Aging Well
Women's Health

What You Need to Know About Testosterone for Women

Editor’s Note: Following the June 4th FDA hearing about the controversial female libido pill, flibanserin, ThirdAge posted an article called “What You Really Need to Know About Pink Viagra”. In that article, we promised to post an article explaining the role of testosterone in the female sex drive. Here it is: 

Testosterone is a male hormone, but women’s adrenal glands and ovaries naturally produce some as well. In addition to playing a key role in our libido, testosterone is important for the health of many organs including bones, muscles, and even the brain. Yet our levels of testosterone decline by more than half between the ages of twenty and forty and continue to decline as we get older. Fortunately however, even when surgical removal of the ovaries robs a woman of 50 percent of what is left of her testosterone, fat cells take over to some extent just as they do for every woman. Yet for many of us, the fat cells don’t supply all the testosterone we need. That’s when replacement therapy is recommended.

The catch, though, is that science hasn’t come up with a totally reliable test to determine the level of testosterone each of us requires to maintain a healthy sex drive and good health in general. To complicate things, many of the tissues of a woman’s body, including the brain, convert testosterone into estrogen—a process known as aromatization. So is the problem really about too little estrogen and not a testosterone issue? That’s a tough one, but some women who are given plenty of estrogen replacement after surgical menopause still don’t feel right until a bit of testosterone is added to the mix.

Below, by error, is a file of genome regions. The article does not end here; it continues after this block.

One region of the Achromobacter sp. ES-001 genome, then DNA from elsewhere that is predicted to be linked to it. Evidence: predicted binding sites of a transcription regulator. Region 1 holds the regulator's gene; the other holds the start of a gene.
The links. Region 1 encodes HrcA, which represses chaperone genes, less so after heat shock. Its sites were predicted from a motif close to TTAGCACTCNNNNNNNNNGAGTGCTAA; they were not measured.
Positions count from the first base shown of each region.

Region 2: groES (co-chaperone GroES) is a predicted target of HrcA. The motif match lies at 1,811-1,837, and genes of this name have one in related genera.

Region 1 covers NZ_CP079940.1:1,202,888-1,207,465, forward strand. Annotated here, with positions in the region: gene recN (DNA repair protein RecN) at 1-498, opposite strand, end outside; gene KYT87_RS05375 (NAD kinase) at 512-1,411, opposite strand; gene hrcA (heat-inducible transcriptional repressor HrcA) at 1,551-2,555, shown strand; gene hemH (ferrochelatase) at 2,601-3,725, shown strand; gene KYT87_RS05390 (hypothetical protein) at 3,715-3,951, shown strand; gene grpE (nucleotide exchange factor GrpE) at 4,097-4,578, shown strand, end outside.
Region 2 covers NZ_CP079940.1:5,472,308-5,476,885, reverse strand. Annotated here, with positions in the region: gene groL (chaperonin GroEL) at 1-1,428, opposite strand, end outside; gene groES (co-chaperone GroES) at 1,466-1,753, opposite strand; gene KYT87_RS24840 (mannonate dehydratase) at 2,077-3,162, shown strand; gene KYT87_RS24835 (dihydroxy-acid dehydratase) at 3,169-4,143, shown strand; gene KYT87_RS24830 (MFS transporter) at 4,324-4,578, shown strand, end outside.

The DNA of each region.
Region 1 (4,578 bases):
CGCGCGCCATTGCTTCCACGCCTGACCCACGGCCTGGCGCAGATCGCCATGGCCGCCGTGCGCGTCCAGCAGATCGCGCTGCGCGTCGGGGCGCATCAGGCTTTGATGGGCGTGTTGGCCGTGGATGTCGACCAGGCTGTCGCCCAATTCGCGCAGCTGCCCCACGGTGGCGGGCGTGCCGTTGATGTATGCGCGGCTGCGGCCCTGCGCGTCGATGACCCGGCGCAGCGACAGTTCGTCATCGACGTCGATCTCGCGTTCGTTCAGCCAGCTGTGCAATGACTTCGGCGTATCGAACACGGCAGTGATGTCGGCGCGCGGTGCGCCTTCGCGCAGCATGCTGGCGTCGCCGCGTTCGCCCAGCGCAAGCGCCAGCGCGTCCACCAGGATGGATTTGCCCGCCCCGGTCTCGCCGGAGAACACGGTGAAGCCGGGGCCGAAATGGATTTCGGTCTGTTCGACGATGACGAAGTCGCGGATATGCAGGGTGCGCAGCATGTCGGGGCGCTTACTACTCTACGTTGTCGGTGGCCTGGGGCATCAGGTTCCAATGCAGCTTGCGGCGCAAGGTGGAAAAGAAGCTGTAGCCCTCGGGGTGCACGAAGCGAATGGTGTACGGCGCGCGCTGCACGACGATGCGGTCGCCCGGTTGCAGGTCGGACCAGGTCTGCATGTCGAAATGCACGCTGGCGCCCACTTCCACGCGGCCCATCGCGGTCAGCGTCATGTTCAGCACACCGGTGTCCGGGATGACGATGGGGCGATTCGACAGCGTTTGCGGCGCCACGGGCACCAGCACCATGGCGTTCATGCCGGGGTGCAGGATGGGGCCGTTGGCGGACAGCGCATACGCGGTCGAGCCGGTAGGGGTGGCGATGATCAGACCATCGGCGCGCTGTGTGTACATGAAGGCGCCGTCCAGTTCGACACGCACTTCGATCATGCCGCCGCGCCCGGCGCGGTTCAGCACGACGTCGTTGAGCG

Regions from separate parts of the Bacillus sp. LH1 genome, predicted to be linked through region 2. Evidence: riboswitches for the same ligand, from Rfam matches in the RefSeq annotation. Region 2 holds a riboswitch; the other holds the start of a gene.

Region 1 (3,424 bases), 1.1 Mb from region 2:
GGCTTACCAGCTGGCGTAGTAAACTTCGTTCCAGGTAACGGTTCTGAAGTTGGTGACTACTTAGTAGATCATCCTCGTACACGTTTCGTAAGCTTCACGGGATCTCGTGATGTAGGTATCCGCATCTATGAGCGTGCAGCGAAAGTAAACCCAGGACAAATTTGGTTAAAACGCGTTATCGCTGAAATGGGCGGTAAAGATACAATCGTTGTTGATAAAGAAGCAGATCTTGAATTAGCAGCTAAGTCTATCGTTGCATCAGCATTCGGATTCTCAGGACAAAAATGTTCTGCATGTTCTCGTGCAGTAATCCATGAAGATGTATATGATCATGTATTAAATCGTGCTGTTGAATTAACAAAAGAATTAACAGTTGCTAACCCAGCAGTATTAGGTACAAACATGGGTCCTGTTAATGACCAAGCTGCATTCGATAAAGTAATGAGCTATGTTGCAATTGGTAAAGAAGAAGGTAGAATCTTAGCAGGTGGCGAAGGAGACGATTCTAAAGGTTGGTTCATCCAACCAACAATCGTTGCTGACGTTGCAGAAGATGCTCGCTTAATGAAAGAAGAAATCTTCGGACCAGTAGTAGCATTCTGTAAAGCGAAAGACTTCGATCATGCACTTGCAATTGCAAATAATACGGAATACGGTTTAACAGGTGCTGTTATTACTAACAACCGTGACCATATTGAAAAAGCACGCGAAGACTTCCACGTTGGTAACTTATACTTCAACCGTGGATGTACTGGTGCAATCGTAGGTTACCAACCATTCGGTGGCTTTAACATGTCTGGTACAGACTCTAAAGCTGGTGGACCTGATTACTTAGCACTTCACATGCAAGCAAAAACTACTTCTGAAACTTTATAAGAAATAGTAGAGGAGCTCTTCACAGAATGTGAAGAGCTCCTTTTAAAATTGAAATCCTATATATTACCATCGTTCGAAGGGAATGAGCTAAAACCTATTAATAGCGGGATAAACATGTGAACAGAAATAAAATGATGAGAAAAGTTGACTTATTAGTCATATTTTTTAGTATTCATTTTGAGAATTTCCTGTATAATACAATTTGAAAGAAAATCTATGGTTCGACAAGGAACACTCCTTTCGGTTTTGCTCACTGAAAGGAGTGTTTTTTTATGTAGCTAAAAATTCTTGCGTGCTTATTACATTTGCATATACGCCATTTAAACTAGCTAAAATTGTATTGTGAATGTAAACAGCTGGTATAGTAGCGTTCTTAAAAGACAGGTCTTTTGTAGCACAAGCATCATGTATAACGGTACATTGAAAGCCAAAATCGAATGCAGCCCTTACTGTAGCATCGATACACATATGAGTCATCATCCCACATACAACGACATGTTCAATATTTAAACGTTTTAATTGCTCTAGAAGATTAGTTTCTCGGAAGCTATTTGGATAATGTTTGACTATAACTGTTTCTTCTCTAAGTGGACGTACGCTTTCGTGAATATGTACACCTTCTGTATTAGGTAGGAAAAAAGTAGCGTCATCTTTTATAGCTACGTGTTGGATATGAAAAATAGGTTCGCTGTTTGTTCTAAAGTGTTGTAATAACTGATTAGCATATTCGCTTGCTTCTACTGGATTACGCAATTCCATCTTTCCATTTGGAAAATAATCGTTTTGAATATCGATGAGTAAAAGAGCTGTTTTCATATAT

Since there are no reliable blood tests to check for testosterone levels in women, simply measuring testosterone is not good enough. In most women, including women with reduced libido, the testosterone levels will show up in the normal range. But this doesn’t mean there isn’t a problem. Also, a big myth out there is the notion that a hair, blood, saliva, or other analysis can reliably test for testosterone. That’s not true.

Even the international panel of experts that convened in the United States had a hard time coming up with a precise definition of testosterone insufficiency or defining how to know if a woman has insufficient testosterone. However, they suggest three basic criteria:

  1. Symptoms of low testosterone should be present: unexplained fatigue, sexual function changes such as reduced libido (meaning reduced interest and pleasure in sex) and reduced sense of well-being (meaning “not feeling like your old self”).
  2. Because adequate estrogen is also critical to our sense of well- being and sexual function, estrogen “status” should be acceptable, meaning if you are postmenopausal with low estrogen symptoms, you should first be treated with estrogen to see how you feel before getting a diagnosis of a low testosterone problem.